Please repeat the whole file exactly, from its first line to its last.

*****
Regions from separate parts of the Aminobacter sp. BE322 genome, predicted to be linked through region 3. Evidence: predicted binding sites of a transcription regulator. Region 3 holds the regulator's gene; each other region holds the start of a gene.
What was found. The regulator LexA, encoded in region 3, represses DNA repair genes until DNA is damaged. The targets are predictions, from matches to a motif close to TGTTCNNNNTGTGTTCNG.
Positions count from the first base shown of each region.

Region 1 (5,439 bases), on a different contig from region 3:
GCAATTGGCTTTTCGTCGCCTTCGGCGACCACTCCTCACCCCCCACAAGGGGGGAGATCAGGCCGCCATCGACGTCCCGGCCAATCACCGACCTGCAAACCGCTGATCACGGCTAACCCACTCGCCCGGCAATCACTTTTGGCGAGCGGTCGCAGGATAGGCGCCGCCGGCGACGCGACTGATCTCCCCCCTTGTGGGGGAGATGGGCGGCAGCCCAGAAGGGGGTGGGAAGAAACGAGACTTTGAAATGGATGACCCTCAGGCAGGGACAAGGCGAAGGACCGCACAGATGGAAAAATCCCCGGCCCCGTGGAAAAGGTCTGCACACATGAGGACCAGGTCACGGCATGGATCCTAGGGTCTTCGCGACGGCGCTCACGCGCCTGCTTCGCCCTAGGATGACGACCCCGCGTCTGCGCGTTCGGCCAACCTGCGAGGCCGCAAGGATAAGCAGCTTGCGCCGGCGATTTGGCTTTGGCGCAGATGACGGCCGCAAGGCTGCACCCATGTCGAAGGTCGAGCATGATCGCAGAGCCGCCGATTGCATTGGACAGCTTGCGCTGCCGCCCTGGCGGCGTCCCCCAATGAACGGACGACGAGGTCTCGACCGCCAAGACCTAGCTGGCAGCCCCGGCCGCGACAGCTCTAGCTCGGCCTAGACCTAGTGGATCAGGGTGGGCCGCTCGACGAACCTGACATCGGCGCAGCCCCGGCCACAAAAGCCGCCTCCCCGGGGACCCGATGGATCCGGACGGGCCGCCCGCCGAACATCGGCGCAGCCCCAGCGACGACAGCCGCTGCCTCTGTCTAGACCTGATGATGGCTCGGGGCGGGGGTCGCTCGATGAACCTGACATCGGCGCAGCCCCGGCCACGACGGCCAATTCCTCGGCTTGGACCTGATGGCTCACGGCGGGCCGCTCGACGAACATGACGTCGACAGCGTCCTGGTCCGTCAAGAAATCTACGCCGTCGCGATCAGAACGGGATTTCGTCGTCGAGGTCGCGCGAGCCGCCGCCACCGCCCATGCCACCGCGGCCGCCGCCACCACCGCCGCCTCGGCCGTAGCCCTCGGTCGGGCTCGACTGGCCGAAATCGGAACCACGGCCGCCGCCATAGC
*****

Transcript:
Regions from separate parts of the Aminobacter sp. BE322 genome, predicted to be linked through region 3. Evidence: predicted binding sites of a transcription regulator. Region 3 holds the regulator's gene; each other region holds the start of a gene.
What was found. The regulator LexA, encoded in region 3, represses DNA repair genes until DNA is damaged. The targets are predictions, from matches to a motif close to TGTTCNNNNTGTGTTCNG.
Positions count from the first base shown of each region.

Region 1 (5,439 bases), on a different contig from region 3:
GCAATTGGCTTTTCGTCGCCTTCGGCGACCACTCCTCACCCCCCACAAGGGGGGAGATCAGGCCGCCATCGACGTCCCGGCCAATCACCGACCTGCAAACCGCTGATCACGGCTAACCCACTCGCCCGGCAATCACTTTTGGCGAGCGGTCGCAGGATAGGCGCCGCCGGCGACGCGACTGATCTCCCCCCTTGTGGGGGAGATGGGCGGCAGCCCAGAAGGGGGTGGGAAGAAACGAGACTTTGAAATGGATGACCCTCAGGCAGGGACAAGGCGAAGGACCGCACAGATGGAAAAATCCCCGGCCCCGTGGAAAAGGTCTGCACACATGAGGACCAGGTCACGGCATGGATCCTAGGGTCTTCGCGACGGCGCTCACGCGCCTGCTTCGCCCTAGGATGACGACCCCGCGTCTGCGCGTTCGGCCAACCTGCGAGGCCGCAAGGATAAGCAGCTTGCGCCGGCGATTTGGCTTTGGCGCAGATGACGGCCGCAAGGCTGCACCCATGTCGAAGGTCGAGCATGATCGCAGAGCCGCCGATTGCATTGGACAGCTTGCGCTGCCGCCCTGGCGGCGTCCCCCAATGAACGGACGACGAGGTCTCGACCGCCAAGACCTAGCTGGCAGCCCCGGCCGCGACAGCTCTAGCTCGGCCTAGACCTAGTGGATCAGGGTGGGCCGCTCGACGAACCTGACATCGGCGCAGCCCCGGCCACAAAAGCCGCCTCCCCGGGGACCCGATGGATCCGGACGGGCCGCCCGCCGAACATCGGCGCAGCCCCAGCGACGACAGCCGCTGCCTCTGTCTAGACCTGATGATGGCTCGGGGCGGGGGTCGCTCGATGAACCTGACATCGGCGCAGCCCCGGCCACGACGGCCAATTCCTCGGCTTGGACCTGATGGCTCACGGCGGGCCGCTCGACGAACATGACGTCGACAGCGTCCTGGTCCGTCAAGAAATCTACGCCGTCGCGATCAGAACGGGATTTCGTCGTCGAGGTCGCGCGAGCCGCCGCCACCGCCCATGCCACCGCGGCCGCCGCCACCACCGCCGCCTCGGCCGTAGCCCTCGGTCGGGCTCGACTGGCCGAAATCGGAACCACGGCCGCCGCCATAGC